In conclusion, this reboot is not as memorable as del Toro’s adaptations, yet is not an insult to them either. Neil Marshall has a heavier hand than Guillermo and this flick stretches it’s R-rated limits, but he also creates some impressive otherworldly sequences with a cool array of beasts and critters. The film is loaded with action, but also felt a bit bloated at times with a lot of plot elements. It has a decent cast and if we can’t have Perlman, Harbour isn’t a bad replacement. Not the mess early word has made it out to be, though not an equal to the previous cinematic incarnations that came before it.

-MonsterZero NJ

Rated 3 (out of 4) rebooted Hellboys.








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THE AXIOM (2017)

Indie horror finds pretty McKenzie (Hattie Smith) and her brother Mark (Zac Titus) traveling with friends to the expansive Cinder Park to find their lost sister Marylyn (Maria Granberg). They are told by local bar owner, Leon (William Kircher) that Marylyn has gone through a portal in the woods that leads to an alternate dimension called “The Axiom”. Desperate to find her sister, McKenzie follows his directions, despite her disbelief and soon she and her friends find out The Axiom exists and it is a dangerous place indeed.

Alternate dimension spin on the traditional cabin in the woods horror…and there is a cabin…is written and directed by the aptly named Nicholas Woods. It’s a low budget indie, but one that tries to freshen up the traditional deep woods horror with some inventive twists. It has some effective moments, as our group of five meet some strange beings in this otherworldly place and experience delusion and madness amongst themselves. There is a vague explanation as to how this portal got there and director Woods knows not to let his ambitions exceed his budget. There is some effective violence and bloodshed and the sparse seen occupants of The Axiom are well rendered, mostly with practical effects. The cast try hard, with Hattie Smith making a very suitable final girl. Add in murder, betrayal and a last act that goes in an interestingly different direction and it’s an offbeat and imaginative effort that’s definitely worth a look. Also stars Taylor Flowers, Nicole Dambro and Michael Peter Harrison as Edgar, Darcy and Gerrik, respectively, the rest of the group of friends.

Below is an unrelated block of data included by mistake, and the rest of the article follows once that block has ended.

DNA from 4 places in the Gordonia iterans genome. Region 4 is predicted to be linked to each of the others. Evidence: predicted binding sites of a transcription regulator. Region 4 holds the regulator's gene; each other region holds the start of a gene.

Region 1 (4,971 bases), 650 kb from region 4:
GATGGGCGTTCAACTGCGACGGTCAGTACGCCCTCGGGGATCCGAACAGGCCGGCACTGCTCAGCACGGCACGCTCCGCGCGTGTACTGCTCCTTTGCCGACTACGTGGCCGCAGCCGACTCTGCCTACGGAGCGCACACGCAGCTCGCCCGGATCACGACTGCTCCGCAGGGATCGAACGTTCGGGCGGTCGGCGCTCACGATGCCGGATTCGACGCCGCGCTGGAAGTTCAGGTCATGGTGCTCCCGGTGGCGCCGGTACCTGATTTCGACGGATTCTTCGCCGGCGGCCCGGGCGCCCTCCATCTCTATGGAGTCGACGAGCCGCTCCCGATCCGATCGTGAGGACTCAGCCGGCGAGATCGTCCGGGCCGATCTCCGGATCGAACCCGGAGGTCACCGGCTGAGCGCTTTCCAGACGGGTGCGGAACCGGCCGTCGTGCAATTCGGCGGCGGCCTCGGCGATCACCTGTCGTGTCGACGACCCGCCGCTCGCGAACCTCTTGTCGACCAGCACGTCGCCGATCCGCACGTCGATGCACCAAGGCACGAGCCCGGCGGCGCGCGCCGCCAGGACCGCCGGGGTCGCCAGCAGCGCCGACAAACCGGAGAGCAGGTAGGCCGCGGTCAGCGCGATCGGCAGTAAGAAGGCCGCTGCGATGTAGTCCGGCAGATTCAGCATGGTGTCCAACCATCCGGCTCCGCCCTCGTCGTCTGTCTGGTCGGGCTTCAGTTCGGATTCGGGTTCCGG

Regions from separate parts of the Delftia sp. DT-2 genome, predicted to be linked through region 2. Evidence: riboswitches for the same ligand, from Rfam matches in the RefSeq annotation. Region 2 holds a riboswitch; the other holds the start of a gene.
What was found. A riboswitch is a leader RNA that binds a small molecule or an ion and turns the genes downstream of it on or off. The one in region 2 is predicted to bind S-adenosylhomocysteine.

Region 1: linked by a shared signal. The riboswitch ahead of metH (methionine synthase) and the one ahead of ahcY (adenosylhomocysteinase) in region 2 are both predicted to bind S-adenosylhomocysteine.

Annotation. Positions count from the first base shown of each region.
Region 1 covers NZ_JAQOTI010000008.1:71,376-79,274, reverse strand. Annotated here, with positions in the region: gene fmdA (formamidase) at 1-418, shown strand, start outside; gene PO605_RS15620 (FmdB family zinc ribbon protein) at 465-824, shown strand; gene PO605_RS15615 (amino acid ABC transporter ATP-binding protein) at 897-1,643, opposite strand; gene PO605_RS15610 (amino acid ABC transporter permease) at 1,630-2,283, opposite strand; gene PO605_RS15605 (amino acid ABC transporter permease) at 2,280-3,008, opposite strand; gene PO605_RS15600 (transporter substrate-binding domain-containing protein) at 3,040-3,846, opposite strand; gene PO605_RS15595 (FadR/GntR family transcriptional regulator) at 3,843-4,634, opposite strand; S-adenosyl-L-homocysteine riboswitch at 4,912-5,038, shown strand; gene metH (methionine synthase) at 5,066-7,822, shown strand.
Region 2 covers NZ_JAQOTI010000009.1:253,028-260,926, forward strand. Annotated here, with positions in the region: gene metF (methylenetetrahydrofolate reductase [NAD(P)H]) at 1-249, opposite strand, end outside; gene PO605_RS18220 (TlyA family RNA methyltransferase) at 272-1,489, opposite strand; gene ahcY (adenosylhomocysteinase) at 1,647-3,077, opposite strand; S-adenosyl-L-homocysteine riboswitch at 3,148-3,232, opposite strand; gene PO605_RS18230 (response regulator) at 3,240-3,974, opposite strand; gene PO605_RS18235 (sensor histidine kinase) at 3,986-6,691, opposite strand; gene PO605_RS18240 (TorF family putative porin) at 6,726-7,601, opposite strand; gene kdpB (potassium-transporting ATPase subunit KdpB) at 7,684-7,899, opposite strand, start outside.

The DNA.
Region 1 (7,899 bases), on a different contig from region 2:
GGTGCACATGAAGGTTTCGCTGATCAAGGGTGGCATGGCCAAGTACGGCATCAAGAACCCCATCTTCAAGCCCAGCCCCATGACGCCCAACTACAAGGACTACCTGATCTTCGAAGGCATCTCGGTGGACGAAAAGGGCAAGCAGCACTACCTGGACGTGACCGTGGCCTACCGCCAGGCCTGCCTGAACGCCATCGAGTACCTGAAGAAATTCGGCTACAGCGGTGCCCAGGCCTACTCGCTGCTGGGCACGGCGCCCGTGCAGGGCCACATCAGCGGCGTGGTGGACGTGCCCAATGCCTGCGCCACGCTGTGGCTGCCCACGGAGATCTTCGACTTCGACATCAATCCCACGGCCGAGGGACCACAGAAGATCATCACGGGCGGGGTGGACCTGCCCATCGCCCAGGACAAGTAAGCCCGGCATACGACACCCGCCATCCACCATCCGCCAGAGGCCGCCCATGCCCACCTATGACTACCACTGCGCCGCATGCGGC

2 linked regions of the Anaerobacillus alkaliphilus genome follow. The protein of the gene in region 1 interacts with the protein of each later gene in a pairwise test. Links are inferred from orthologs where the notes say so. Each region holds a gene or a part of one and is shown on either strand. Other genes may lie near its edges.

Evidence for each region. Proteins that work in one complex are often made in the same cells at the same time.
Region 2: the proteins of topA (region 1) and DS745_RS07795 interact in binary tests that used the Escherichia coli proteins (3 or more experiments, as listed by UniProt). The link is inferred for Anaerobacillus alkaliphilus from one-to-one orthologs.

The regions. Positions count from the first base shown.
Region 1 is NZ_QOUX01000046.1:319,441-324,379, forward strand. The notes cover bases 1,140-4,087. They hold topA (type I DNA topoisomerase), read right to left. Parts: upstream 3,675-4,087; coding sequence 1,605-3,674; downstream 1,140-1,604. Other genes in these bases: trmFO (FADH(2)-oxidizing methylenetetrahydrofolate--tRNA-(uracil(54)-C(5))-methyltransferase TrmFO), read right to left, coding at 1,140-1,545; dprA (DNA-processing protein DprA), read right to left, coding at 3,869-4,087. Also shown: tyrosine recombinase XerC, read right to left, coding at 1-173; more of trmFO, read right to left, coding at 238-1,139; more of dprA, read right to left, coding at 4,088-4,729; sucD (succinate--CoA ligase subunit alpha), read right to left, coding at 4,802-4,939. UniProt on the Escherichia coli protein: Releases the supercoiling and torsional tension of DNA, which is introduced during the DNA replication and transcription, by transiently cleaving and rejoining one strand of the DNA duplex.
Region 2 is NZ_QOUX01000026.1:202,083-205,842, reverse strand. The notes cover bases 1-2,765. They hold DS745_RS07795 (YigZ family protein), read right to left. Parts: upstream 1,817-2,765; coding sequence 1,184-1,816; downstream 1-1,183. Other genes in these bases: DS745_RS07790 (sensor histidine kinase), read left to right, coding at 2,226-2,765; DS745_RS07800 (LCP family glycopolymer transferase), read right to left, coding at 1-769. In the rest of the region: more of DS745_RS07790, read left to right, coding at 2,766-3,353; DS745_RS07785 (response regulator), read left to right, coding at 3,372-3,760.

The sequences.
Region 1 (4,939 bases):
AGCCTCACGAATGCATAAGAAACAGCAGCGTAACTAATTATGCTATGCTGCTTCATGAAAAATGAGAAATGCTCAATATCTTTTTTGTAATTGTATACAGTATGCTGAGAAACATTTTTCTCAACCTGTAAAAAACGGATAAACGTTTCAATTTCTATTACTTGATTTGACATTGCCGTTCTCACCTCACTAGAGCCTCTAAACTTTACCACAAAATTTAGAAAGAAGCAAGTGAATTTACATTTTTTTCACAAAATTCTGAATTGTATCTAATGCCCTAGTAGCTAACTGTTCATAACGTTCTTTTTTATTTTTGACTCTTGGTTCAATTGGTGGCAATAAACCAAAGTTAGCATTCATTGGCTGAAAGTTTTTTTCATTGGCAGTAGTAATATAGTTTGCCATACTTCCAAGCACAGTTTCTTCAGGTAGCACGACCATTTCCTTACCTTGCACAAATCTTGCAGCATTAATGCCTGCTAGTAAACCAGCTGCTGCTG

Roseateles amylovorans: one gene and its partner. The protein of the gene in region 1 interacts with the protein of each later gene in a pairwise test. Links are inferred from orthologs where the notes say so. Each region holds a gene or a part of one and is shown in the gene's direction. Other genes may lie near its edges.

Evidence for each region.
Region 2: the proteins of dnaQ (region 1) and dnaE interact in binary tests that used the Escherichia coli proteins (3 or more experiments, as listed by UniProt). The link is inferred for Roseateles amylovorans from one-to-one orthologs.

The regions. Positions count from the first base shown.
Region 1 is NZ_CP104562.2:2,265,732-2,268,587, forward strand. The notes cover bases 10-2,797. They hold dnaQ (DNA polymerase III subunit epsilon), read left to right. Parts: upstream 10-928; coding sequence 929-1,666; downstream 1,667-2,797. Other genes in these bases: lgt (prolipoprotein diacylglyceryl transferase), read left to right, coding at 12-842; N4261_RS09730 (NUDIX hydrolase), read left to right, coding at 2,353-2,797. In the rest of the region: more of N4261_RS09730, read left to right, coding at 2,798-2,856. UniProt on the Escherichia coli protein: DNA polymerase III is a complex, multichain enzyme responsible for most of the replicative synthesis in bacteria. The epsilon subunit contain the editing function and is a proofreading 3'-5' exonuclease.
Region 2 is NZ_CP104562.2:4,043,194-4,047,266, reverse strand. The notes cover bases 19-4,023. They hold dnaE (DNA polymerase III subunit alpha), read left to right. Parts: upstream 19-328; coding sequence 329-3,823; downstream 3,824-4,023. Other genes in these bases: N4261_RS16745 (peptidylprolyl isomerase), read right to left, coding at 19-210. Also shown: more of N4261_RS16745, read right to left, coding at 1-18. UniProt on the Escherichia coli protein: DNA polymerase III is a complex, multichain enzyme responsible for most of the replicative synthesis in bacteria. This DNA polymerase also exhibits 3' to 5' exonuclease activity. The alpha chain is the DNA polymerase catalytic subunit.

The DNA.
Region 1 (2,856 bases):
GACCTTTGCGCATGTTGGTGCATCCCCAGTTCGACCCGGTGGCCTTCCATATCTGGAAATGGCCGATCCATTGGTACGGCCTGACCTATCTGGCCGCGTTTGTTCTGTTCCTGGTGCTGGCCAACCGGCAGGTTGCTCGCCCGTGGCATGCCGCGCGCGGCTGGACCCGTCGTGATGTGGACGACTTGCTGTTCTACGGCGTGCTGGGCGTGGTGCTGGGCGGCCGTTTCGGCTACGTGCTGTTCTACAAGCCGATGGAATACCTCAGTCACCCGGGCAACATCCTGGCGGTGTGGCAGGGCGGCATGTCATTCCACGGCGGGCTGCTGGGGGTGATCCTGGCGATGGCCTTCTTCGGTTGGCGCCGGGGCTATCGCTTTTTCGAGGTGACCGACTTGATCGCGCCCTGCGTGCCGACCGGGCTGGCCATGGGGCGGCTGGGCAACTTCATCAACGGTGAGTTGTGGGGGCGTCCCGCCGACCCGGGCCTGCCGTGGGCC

You can fInd The Axiom on Amazon Prime.


-MonsterZero NJ

3 star rating


A new and bloody red band trailer has arrived for the upcoming Hellboy reboot. Looks like it could be fun and I am a fan of director Neil Marshall, but still am of the old school thinking that if you are going to spend money on a new Hellboy flick, let Del Toro finish his trilogy with Perlman. New flick opens 4/12/19 stars David Harbour as Big Red and Milla Jovovich as the villain.
-MonsterZero NJ




What better way to celebrate Cinco de Mayo than with the films directed or produced by celebrated Mexican film-maker Guillermo del Toro! Some are horror, some are fantasy and some are very comic book! Something for everyone to go with your burritos and tacos and margaritas!

(Click on the titles below the movie poster gallery to get to our reviews of the films covered here at the Movie Madhouse!)

1. Cronos

2. The Devil’s Backbone

3. Mimic

4. Blade II

5. Hellboy

6. Pan’s Labyrinth

7. Hellboy II

8. Pacific Rim

9. Crimson Peak

10. The Orphanage

-MonsterZero NJ



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HELLBOY (2004)